Probably the most informal of my digital learning is my love of podcasts and Audible. These themselves are extensions of my NPR addiction. Yes, I’m that cliche one hears during every pledge drive. I’ve lost track of how many stories I’ve heard during a Driveway Moment that I put to use in class in one way or another. Part of what I love about podcasts is the wild and wooly nature of the podcasting landscape. I’ve listened to Valerie Jarrett get tipsy while discussing policy with BuzzFeed contributors Heben & Tracy on Another Round. I’ve been spellbound by David Gushee and Frances Kissling’s riveting conversation about the tragically narrow nature of the Pro-Life/Pro-Choice debate as part of Krista Tippett’s “Civil Conversations Project” on On Being. I’ve learned all kinds of details from The American History Guys on Backstory that we’re never taught in school about how the US became the US. I have drawn inspiration for many a professional learning theme from Terry O’Reilly’s Under the Influence — a show about the history of advertising. Looking over my Cast feed, my tastes range all over the map. My Audible library, on the other hand, is much more focused to almost exclusively science fiction and non-fiction of mainly history, science, and social science topics. Right now I’m listening to The Big Picture:On the Origins of Life, Meaning and the Universe Itself by Sean Carroll in which I’m now finding many connections to this class as we start to plumb the neurological aspects of learning.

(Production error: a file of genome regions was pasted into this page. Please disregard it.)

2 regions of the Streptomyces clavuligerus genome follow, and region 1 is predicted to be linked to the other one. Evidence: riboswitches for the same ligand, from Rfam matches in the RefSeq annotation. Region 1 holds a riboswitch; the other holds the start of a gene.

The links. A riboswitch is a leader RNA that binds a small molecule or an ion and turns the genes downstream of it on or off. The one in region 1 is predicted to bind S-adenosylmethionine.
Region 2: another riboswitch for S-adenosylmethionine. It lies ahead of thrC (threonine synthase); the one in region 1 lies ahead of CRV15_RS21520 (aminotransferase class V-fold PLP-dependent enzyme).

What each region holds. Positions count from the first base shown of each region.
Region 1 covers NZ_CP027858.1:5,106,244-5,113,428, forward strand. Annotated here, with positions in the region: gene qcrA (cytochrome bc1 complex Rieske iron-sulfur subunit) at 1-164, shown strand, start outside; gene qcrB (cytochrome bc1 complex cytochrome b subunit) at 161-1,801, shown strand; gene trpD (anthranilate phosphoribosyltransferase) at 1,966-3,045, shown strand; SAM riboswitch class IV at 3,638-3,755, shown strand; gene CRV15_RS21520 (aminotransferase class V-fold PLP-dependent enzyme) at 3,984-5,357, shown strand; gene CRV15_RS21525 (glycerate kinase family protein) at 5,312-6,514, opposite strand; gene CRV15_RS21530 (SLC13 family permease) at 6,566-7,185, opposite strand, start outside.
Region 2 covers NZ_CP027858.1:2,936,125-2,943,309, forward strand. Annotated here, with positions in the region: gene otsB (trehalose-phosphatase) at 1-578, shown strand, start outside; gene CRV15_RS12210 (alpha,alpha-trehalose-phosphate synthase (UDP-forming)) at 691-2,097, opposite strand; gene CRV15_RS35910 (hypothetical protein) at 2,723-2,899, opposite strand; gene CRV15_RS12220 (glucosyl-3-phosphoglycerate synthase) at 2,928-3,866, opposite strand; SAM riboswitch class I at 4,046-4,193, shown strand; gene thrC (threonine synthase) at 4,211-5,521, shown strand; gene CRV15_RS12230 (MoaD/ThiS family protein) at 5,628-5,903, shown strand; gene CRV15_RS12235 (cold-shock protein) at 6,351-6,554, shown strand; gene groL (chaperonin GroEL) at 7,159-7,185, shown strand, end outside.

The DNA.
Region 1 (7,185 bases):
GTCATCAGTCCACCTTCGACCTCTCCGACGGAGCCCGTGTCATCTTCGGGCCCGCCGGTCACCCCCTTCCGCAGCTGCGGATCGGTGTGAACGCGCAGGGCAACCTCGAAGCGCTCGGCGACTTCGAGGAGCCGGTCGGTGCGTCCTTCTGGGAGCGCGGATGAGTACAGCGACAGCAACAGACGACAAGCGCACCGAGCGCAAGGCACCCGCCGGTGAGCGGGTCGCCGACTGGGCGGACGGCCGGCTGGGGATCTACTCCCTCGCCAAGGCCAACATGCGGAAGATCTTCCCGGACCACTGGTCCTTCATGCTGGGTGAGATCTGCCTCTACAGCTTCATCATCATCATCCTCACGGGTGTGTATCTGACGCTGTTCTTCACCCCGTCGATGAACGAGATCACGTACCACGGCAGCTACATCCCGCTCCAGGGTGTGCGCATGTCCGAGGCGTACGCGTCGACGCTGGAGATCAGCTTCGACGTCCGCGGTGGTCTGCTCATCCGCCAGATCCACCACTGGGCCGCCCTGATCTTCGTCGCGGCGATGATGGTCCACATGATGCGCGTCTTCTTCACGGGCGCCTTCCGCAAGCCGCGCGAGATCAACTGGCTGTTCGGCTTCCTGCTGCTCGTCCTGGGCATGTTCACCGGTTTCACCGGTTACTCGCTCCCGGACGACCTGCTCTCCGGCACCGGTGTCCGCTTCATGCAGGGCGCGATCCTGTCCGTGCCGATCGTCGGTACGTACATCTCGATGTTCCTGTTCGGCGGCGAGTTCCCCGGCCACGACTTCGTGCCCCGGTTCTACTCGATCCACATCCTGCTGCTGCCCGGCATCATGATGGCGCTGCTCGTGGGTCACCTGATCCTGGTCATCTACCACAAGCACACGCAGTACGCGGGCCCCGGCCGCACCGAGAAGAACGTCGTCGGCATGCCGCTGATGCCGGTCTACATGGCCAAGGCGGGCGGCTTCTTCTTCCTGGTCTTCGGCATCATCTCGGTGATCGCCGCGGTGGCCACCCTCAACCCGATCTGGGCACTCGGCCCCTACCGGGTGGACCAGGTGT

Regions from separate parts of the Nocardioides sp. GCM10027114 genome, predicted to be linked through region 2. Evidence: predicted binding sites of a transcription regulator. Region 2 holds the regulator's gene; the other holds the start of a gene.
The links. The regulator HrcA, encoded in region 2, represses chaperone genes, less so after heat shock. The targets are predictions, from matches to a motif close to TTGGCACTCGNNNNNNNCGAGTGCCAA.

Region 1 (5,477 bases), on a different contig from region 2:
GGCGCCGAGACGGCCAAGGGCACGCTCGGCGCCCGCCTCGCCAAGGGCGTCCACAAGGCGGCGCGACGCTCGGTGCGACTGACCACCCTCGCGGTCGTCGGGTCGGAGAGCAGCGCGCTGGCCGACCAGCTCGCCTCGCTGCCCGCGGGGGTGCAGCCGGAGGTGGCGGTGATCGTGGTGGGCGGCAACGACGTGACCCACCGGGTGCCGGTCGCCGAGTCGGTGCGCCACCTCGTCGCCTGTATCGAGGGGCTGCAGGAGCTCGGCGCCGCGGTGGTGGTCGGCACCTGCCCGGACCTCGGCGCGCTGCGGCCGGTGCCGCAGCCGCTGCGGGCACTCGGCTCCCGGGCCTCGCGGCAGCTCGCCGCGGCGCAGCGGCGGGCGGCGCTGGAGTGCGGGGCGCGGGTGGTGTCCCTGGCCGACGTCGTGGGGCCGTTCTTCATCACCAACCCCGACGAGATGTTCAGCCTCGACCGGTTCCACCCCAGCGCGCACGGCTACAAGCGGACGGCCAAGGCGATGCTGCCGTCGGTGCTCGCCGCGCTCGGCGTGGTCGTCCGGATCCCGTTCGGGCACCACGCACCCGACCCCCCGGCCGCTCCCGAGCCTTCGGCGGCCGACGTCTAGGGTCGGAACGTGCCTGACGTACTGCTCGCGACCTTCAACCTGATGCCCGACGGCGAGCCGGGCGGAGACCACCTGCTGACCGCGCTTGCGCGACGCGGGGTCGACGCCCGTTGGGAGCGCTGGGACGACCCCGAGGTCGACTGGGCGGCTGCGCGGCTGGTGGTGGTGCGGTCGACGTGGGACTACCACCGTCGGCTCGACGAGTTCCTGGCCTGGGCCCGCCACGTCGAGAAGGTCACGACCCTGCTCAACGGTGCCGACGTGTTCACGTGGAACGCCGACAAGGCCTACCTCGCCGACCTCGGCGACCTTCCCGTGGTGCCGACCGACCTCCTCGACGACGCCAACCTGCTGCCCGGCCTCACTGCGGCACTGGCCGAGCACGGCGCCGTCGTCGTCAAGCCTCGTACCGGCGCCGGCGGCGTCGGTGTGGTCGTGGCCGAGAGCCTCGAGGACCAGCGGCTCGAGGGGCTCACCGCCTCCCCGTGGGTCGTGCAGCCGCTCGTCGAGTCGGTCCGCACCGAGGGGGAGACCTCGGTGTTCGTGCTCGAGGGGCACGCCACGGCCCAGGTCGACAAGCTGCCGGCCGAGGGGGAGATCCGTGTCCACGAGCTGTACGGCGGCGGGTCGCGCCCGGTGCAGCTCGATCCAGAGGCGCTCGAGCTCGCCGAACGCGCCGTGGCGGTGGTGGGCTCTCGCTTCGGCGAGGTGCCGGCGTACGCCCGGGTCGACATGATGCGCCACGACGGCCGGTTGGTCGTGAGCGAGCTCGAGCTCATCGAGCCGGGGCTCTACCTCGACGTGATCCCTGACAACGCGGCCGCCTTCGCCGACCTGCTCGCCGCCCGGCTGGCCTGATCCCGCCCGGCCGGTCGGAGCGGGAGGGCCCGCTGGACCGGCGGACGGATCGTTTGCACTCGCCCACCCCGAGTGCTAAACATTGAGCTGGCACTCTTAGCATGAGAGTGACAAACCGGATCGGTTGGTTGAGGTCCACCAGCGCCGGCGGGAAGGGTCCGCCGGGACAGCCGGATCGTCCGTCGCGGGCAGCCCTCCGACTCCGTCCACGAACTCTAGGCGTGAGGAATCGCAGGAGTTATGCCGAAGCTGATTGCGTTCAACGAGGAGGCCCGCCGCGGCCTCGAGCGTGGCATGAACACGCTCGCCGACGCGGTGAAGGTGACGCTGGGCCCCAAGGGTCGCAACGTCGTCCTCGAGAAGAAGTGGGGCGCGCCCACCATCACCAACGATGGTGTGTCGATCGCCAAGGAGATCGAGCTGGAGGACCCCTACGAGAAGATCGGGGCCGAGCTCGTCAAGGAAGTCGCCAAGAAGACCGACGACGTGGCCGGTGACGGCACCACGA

What’s interesting is that I listen to all this material for my own interests and pleasure. I don’t set out to mine a particular show or audiobook for professional learning material. But as I’m listening I “naturally” or nearly subconsciously connect relevant information to my education practice — be it teaching adolescents or adults. This is just more confirmation of how powerful the “informal” contexts are for learning. I rarely plan to sit down with a podcast or audiobook — that is until I get hooked on a good one and then I try to find as much free time as possible to listen! It’s almost always a spontaneous decision. And I certainly never have a notebook and pen poised to capture useful information. I listen in the most informal of informal contexts — when I’m driving, getting dressed, cooking, doing laundry. These are usually some of my most relaxed moments. Once again, I’m visualizing my synapses firing like Barbara Oakley’s diffuse mode pinball machine.
I try to keep found material within a digital context, documenting relevant material I hear via Twitter or make a note in Google Keep. Out of the “Big 3” social media platforms (Facebook, Twitter, Instagram), Twitter is the one I use the most for sharing and finding professional resources.
It’s fun to point teachers to it in a PD session. “Ok, everyone take out your phones and open Twitter. If you don’t have the app, find a buddy who does.” (I love the looks. Sadly, we hardly ever hear someone in a faculty meeting say, “Take out your phones.”!) It’s exciting to showcase Twitter as a useful tool for professionals and not just a time-wasting app.
With all the examples of the fruitfulness of “informal” learning that we’ve uncovered in the past few weeks, I’m realizing I have do more to create such spaces within the professional learning seminars I conduct. Flowing from podcasts to Twitter can be quite the timesaver. Especially when planning and presenting professional learning. There’s no need to make a bunch of slides when I can have everyone take out their phone and make their own meaning and share in discussion. What is less productive is the way I discover material. What I find and when I find it is very much up to chance since this is all casual listening. I never know what I’ll hear and if it will connect to work. Looking back over this journal entry, it’s clear I draw from many different disciplines in order to inform and enrich my own teaching and learning. I guess I’ve been a learning scientist for a while now!